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Chen, P.; Huang, H.; Tan, Q.; Ji, X.; Zhao, F. Acyl Oxime Ester. Encyclopedia. Available online: (accessed on 24 April 2024).
Chen P, Huang H, Tan Q, Ji X, Zhao F. Acyl Oxime Ester. Encyclopedia. Available at: Accessed April 24, 2024.
Chen, Pu, Huawen Huang, Qi Tan, Xiaochen Ji, Feng Zhao. "Acyl Oxime Ester" Encyclopedia, (accessed April 24, 2024).
Chen, P., Huang, H., Tan, Q., Ji, X., & Zhao, F. (2023, March 27). Acyl Oxime Ester. In Encyclopedia.
Chen, Pu, et al. "Acyl Oxime Ester." Encyclopedia. Web. 27 March, 2023.
Acyl Oxime Ester

The synthetic strategies of oxime derivatives participating in radical-type reactions have been rapidly developed in the last few decades. Among them, the N–O bond cleavage of oxime esters leading to formation of nitrogen-centered radicals triggers adjacent C–C bond cleavage to produce carbon-centered free radicals, which has been virtually used in organic synthesis in recent years.

radical reactions oxime ester C-C bond cleavage

1. Radical Addition

1.1. Acyl Addition to Alkenes

In 2019, the Wu and Tung group demonstrated a groundbreaking example of acylation/cyclization of Michael acceptors with acyl radicals derived from acyl oxime esters 1 with C–C bond cleavage. Hence, cyclobutyl ketone derivatives 4 and acylated oxindoles 6 were obtained using fac-Ir(ppy)3 as a photosensitizer at room temperature (Scheme 1) [1]. The mechanism studies show that the acyl oxime esters 1 are first reduced by a IrIII catalyst under 3 W blue-light conditions, and then the acyl radicals 7 are produced by C–C bond cleavage. On the one hand, the acyl radical 7 is captured by styrene 3 and oxidized by IrIV to remove a proton to produce enone 8, which is sensitized by IrIII* to further react with another styrene 3 to lead to cross [2 + 2] cyclization and obtain acylated cyclobutanones derivatives 4. Alternatively, acyl radicals 7 could also add to the C–C double bond of the acrylamides 5 to afford structurally useful acylation oxindole skeletons 6.
Scheme 1. Visible-light-induced radical acylation/cyclization of acyl oxime esters with olefins.
In the same year, this group reported a novel three-component difunctionalization reaction of acyl oxime esters, olefins and alkane nitriles, which generated a series of β-carbonyl imides 12 with excellent yields (Scheme 2) [2]. The isotope tracking experiment and control experiments revealed the efficient intermolecular reorganization of oxime esters into styrene with the aid of solvent exchange. A possible reaction mechanism is shown in Scheme 2. First, the acyloxime esters 1 are cleaved to nitrile, carboxylate anions 13 and acyl radicals 7 by a single electron transfer (SET) process with the excited state IrIII*, which is generated from IrIII under blue-light irradiation. Then, a SET occurs between intermediate 14, which is produced by the addition of an acyl radical 7 to the olefin 3 and IrIV to complete the cycle of catalyst Ir and produce the carbocation 15. The intermediate 16, produced by the nucleophilic attack of nitrile to cation 15, undergoes a Mumm rearrangement with carboxylate anions 13 to obtain the amide products 12.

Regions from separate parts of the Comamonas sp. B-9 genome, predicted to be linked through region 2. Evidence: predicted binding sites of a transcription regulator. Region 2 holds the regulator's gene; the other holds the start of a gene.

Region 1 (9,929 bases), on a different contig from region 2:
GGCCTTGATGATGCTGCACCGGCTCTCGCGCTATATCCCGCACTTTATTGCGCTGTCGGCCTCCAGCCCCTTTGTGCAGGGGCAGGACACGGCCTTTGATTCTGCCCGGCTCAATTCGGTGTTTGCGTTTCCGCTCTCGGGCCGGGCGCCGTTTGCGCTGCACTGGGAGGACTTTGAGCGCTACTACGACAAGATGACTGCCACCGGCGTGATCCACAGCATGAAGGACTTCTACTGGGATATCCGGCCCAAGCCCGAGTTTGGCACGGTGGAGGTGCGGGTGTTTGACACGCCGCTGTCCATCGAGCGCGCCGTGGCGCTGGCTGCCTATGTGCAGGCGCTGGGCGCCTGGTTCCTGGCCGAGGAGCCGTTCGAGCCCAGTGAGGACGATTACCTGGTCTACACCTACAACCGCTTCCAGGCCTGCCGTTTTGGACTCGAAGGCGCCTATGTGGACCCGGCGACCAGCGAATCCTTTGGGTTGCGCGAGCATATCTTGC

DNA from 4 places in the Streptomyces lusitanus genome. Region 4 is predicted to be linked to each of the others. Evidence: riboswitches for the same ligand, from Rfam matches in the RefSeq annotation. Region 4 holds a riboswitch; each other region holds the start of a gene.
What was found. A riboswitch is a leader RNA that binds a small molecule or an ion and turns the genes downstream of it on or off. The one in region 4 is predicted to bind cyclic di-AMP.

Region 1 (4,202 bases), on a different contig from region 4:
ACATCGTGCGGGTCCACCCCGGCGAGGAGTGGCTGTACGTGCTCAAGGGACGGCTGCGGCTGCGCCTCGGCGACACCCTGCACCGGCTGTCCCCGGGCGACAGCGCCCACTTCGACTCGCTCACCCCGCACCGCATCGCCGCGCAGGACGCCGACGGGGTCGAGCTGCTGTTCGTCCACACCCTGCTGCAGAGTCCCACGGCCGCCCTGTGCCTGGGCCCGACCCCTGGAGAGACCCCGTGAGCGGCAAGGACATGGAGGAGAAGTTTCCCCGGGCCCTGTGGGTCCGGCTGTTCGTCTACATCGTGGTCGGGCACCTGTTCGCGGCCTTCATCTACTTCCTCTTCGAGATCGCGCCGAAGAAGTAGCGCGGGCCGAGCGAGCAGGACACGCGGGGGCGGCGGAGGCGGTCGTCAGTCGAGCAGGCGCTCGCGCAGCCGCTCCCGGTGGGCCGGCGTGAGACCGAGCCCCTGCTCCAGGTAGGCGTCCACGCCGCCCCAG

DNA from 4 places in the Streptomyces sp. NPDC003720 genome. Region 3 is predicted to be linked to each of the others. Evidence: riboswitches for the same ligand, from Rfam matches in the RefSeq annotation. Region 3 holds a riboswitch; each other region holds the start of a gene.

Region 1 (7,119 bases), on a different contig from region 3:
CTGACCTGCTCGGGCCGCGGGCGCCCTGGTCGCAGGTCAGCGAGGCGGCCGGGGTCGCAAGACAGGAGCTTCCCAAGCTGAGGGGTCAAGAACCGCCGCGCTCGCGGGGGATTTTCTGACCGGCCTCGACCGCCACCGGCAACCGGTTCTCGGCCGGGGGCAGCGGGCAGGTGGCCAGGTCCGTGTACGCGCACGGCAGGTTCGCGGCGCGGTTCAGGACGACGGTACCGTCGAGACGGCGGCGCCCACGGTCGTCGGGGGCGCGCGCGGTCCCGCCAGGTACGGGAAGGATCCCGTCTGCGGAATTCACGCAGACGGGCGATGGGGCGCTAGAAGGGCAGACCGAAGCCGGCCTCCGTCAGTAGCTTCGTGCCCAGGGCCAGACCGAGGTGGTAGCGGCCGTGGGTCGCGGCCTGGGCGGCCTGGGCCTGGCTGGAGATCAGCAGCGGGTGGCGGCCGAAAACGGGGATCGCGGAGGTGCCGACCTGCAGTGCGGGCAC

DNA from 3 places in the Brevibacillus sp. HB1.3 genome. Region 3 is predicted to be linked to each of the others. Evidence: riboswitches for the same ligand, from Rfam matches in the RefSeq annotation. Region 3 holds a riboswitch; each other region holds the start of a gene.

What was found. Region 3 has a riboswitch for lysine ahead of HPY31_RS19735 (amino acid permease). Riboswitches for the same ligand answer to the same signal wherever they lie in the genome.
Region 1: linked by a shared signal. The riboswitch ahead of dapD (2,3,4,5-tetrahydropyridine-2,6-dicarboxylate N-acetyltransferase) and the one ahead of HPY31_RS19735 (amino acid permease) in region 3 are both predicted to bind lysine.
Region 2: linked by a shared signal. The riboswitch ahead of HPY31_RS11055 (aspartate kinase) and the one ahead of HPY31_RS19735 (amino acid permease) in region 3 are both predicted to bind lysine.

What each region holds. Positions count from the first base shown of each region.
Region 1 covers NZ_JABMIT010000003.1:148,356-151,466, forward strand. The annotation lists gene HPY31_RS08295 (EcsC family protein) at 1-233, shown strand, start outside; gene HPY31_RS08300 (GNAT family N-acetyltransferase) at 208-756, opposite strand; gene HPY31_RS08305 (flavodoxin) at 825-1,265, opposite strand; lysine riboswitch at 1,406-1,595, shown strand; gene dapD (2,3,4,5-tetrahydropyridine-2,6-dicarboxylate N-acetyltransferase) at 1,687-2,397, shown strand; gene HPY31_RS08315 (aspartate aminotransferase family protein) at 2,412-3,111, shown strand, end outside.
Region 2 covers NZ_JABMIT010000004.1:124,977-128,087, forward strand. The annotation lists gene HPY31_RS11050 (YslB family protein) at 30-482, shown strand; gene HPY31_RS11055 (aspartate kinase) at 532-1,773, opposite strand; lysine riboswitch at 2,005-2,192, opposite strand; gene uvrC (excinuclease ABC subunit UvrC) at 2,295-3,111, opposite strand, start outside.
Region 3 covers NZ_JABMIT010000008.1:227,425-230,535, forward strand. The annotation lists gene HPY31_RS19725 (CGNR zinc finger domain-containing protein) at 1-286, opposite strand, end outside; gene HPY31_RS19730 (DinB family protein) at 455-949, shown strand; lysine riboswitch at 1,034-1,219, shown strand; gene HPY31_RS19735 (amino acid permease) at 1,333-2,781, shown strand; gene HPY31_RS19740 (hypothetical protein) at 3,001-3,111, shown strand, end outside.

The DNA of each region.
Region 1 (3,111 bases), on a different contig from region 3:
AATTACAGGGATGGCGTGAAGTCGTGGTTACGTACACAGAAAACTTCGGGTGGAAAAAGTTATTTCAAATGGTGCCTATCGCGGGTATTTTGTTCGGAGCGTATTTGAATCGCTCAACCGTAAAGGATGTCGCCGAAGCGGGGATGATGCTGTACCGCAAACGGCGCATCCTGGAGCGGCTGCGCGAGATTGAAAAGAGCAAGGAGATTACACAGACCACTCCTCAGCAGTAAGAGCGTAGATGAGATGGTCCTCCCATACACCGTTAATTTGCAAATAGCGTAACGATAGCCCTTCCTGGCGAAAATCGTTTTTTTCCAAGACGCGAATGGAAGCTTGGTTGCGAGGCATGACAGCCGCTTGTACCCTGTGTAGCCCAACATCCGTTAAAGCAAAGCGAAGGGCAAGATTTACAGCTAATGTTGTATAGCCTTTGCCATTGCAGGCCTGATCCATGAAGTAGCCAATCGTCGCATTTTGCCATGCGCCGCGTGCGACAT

Scheme 2. Visible-light-induced radical difunctionalization of acyl oxime esters with styrenes and nitriles.
A photocatalytic hydroacylation of alkenes with acyl oximes for the synthesis of valuable ketones was developed by Yang et al. (Scheme 3) [3]. When CF3-attached styrenes were used, a E1cB-type fluoride elimination pathway was proposed for the obtainment of the 1,1-difluoroolefin products 19. In this difunctionalization reaction, the triphenylphosphine radical cation generated by the reaction of the excited catalyst IrIII* with triphenyl phosphine combines with the nucleophile acyl oximes 1 to obtain the phosphorus radical intermediate 20. The N–O bond cleavage of the intermediate 20 gives the iminyl radical 21 via β-scission. The imino radical 21 undergoes C–C bond scission to give acyl radical 7 and a molecule of acetonitrile. The acyl radical is added to alkene 17 and reduced by IrII to get the carbanion intermediate 23, with the following protonation to generate the desired product 18.
Scheme 3. Visible-light-induced hydroacylation of acyl oximes with alkenes.
In 2021, Sun and co-workers developed a distinctive carbonylation approach using Ir and DIPEA to access γ-keto acids 24 and cyanocarboxylic acids 25 (Scheme 4) [4]. Mechanistically, this reaction involves the photocatalytic radical addition of acyl radicals and cyanoalkyl radicals to aromatic olefins and then carbon dioxide capture. The valuable dicarbofunctionalization tolerates a wide range of cyclic ketoxime substrates; however, only aliphatic acyl oxime esters proceed smoothly to afford corresponding γ-keto ester products.
Scheme 4. Visible-light photoredox-catalyzed dicarbofunctionalization of styrenes with oxime esters and CO2.
Larionov’s group described a N-heterocyclic, carbene-photocatalyzed, three-component regioselective 1,2-diacylation of alkenes, using acyl oxime esters and aldehydes as two different acylating agents (Scheme 5) [5]. In particular, the authors demonstrated the mechanism by density functional theory (DFT) and time-dependent-DFT (TD-DFT), where an EDA intermediate is probably formed in the diacylation, which initiates photoexcitation to mediate charge transfer. The EDA intermediate 33, formed by the complexation of the Breslow intermediate 32 with the acyl oxime ester 1, is excited under light conditions and subsequently cleaved to remove BzO- and acetonitrile to give the intermediate 34 and acyl radical 7. The intermediate 14 produced by the addition of the acyl radical 7 to the olefin 3 couples with the intermediate 34 and then decomposes to a diketone product 30 and carbene 31.
Scheme 5. N-heterocyclic carbene-photocatalyzed 1,2-diacylation of alkenes with acyl oxime esters and aldehydes.